This thought also stands true on the concept of survivorship bias.
The businesses discussed in the presentation may have been wonderful ten years back and are wonderful now, but there are have been far greater number of wonderful businesses of the previous decade that have bitten the dust.
The very characteristic of a large majority of Indian businesses – lack of innovation, short-termism, corporate mis-governance, and poor capital allocation of their promoters – has led to an extremely low number of Indian companies commanding any “sustainable” moat (over more than, say, 20 years) like their western counterparts.
So, most of the sustainable wealth creators in India have been arms of MNCs (Nestle, Colgate, HUL, Castrol), that have been able to hold their brand and business high.
This is the reason they have always commanded valuations that have been largely driven by “scarce quality premium”.
How long can such businesses command premium valuations in a highly competitive market like India, and how many Indian companies can sustain their little moats for long is a question that is anybody’s guess.
While we may love to hear stories of companies like Asian Paints, Nestle, HDFC, Hindustan Unilever, and Colgate, and how they have created tremendous value for their stakeholders in the past, we also need to understand what Horace said…
Many shall be restored that are now fallen, many shall fall that now are in honor.
Prof. Bakshi mentions that it’s important to go by the probability of success than the payoff from an investment, which is a very valid point.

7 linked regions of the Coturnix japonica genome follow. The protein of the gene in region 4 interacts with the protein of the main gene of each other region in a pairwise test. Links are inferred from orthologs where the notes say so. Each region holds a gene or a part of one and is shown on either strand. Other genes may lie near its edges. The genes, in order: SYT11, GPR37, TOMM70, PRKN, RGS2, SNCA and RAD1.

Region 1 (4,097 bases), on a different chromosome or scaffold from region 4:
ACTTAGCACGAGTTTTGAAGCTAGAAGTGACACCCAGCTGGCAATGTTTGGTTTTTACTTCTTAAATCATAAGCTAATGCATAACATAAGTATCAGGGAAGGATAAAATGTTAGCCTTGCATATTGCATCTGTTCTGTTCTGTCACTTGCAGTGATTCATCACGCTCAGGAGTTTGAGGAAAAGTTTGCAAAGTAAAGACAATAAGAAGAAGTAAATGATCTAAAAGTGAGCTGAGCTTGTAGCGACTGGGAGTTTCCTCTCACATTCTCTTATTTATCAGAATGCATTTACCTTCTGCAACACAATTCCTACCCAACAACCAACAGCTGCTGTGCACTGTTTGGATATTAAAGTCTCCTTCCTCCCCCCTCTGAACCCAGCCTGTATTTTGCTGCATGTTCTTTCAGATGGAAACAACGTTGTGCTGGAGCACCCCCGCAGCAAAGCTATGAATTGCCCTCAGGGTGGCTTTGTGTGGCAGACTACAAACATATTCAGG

But please also consider the margin of safety in a great business, for the absence of the same may kill all probabilities of its success as an investment.
Look at Infosys from 2000 to 2013 or Hindustan Unilever from 2003 to 2010, and you will understand where I’m coming from.
Howard Marks writes this in The Most Important Thing…
For a value investor, price has to be the starting point. It has been demonstrated time and time again that no asset is so good that it can’t become a bad investment if bought at too high a price. And there are few assets so bad that they can’t be a good investment when bought cheap enough.
When people say flatly, “we only buy A” or “A is a superior asset class,” that sounds a lot like “we’d buy A at any price…and we’d buy it before B, C or D at any price.” That just has to be a mistake.
No asset class or investment has the birthright of a high return. It’s only attractive if it’s priced right.